Olivia Wilde is the girl, and she’s great. By far the most engaging and relatable but her story arc is also by far the most predictable and in the end she’s really just around to let us know that Steve Carell’s character arc is over. Which she does by sleeping with him. I would have warned you thats a spoiler but you’ve seen this movie before so it isn’t.

Alan Arkin also shines, as per usual, as the aging magician who originally inspired the main character and then also coincidentally shows up to help reignite his passion. Again, he’s great, but it’s just so damn predictable.

Jim Carry is the bad guy, a Criss Angel type douchebag with hints of David Blaine’s endurance tests and self harm thrown in. I suppose it’s something that I really did hate his character, that’s the point of an antagonist after all, but I also can’t remember laughing at much of what he did. One gag in the middle and his big final trick and that’s really it.

And then there’s the magic itself which you’d think they’d use to great comic effect but they just…. don’t. They try a few times but it always seems so forced and obvious that it falls flat and the one time they really go behind the scenes of a trick it’s the intricacies of the big comeback trick and it’s during the credits and while it was genuinely funny it also completely undercuts the ending.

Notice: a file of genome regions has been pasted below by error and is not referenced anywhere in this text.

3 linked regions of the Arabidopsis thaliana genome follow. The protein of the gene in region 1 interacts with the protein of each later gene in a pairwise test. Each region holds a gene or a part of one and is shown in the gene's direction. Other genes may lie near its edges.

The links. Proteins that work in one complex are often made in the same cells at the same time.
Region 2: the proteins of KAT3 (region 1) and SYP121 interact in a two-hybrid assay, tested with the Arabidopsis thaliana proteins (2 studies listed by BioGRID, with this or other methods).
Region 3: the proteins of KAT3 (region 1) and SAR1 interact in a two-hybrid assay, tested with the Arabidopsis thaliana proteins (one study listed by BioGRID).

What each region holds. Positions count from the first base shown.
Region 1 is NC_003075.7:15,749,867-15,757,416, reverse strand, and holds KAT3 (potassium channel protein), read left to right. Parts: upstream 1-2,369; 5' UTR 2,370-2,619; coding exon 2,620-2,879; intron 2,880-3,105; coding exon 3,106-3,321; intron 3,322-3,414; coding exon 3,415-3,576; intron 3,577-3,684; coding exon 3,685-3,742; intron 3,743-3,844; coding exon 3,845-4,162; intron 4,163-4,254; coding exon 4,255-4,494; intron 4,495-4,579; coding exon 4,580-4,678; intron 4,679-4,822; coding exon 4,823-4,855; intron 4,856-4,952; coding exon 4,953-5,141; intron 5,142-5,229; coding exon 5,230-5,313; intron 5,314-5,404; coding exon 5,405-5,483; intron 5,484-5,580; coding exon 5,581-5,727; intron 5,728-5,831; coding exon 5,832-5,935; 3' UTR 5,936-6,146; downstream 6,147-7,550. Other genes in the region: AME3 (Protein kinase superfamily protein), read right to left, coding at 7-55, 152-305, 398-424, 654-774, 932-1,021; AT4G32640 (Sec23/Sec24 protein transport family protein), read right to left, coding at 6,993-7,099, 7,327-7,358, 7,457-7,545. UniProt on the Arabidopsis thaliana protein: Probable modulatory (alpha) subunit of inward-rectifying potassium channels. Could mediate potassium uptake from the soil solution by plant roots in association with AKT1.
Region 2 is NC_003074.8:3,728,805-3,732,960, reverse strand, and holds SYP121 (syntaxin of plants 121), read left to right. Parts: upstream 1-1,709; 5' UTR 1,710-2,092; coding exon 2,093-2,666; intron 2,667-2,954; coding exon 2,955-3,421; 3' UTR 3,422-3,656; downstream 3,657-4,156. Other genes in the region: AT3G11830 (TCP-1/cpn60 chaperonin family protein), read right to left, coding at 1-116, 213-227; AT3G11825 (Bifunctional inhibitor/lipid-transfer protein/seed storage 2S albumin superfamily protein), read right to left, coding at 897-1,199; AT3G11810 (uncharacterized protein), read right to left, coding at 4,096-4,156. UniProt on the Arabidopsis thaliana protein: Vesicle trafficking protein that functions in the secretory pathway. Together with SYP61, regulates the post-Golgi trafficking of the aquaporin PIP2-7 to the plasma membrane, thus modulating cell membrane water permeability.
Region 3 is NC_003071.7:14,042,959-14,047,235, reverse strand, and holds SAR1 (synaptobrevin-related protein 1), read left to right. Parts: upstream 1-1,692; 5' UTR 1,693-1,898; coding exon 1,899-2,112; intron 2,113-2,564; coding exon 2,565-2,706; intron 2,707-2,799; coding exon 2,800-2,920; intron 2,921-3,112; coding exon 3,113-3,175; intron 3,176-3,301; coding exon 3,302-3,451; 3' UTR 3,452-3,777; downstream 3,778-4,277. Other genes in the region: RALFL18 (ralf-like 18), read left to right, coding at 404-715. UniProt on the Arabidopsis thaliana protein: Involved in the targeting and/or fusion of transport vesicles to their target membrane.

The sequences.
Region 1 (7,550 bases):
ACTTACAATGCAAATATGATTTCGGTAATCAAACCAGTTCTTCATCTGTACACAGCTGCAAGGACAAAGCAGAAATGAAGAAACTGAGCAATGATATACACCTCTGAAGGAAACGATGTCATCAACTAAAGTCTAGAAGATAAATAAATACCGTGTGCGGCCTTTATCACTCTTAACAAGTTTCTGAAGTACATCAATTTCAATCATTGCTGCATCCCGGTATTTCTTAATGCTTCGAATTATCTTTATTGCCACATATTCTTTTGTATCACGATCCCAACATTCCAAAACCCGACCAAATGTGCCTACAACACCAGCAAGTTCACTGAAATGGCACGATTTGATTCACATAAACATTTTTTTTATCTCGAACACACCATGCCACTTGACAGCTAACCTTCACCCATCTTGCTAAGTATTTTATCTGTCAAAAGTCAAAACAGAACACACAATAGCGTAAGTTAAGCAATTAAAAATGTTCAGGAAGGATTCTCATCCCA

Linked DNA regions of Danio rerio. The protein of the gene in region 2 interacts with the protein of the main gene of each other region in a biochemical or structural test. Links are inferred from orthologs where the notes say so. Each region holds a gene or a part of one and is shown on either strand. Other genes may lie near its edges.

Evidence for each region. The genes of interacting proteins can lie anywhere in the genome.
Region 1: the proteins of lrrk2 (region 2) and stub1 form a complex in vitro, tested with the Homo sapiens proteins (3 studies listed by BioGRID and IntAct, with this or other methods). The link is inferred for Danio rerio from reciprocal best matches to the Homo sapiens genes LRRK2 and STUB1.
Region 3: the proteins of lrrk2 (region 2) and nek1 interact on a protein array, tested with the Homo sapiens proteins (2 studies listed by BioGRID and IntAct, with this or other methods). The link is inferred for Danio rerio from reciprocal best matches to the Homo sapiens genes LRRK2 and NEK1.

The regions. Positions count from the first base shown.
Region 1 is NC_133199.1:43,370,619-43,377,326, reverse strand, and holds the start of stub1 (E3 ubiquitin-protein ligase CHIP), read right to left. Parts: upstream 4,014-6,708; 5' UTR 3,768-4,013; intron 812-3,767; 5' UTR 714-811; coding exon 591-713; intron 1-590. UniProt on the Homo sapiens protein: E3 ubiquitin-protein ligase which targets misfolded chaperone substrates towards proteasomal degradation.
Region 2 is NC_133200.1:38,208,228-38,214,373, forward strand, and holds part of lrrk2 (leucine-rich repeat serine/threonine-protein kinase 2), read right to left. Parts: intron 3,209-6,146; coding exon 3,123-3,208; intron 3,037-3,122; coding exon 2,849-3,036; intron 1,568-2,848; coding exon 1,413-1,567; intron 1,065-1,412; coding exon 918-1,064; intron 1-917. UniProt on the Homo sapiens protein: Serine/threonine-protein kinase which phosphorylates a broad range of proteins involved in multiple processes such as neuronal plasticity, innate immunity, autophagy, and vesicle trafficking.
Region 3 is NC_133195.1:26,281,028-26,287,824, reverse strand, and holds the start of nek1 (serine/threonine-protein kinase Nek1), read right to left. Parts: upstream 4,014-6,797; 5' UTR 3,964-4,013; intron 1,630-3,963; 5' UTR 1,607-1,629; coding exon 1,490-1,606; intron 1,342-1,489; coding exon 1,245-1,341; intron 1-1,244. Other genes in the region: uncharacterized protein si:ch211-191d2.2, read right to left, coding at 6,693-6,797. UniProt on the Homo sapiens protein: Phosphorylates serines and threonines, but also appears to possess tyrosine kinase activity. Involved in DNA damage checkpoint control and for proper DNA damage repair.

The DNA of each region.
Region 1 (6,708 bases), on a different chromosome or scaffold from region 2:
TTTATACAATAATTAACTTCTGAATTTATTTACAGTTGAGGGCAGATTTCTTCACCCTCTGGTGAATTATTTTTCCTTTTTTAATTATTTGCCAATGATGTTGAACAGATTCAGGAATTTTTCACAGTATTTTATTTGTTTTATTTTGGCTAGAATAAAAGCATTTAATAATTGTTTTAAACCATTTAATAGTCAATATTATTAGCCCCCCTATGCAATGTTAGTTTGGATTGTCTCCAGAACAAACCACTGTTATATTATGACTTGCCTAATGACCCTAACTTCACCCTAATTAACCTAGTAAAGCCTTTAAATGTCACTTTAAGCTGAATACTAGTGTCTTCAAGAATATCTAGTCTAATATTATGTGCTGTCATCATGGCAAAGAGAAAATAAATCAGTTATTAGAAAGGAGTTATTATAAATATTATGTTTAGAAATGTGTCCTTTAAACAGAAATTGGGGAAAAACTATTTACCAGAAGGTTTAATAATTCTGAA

I feel like this is a movie that might have been hampered by it’s rating. If it had been R rated they might have been able to actually explain the dichotomy of smart and stupid that Burt Wonderstone is with something like alcoholism and had it make sense, they might also have been able to go behind the scenes and show some of the nitty gritty of the business, but none of that happens.

Instead we’re left with a kinda funny movie instead of the hilarious romp that it could have been.

Rating: 3/10

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Review: Zero Dark Thirty

Posted by Matthew on January 16, 2013
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Zero Dark Thirty

Zero Dark Thirty might seems like it’s come and gone already but since it finally came out in wide release this past weekend I finally had a chance to see it. It seems like the best place to start is the beginning, so lets start there.

A few years ago Kathryn Bigelow was developing a movie about the search for Osama bin Laden. To that point he had eluded all efforts to find him and the film was meant to end at the Battle of Tora Bora where they had thought he was hiding but ultimately they failed to find him.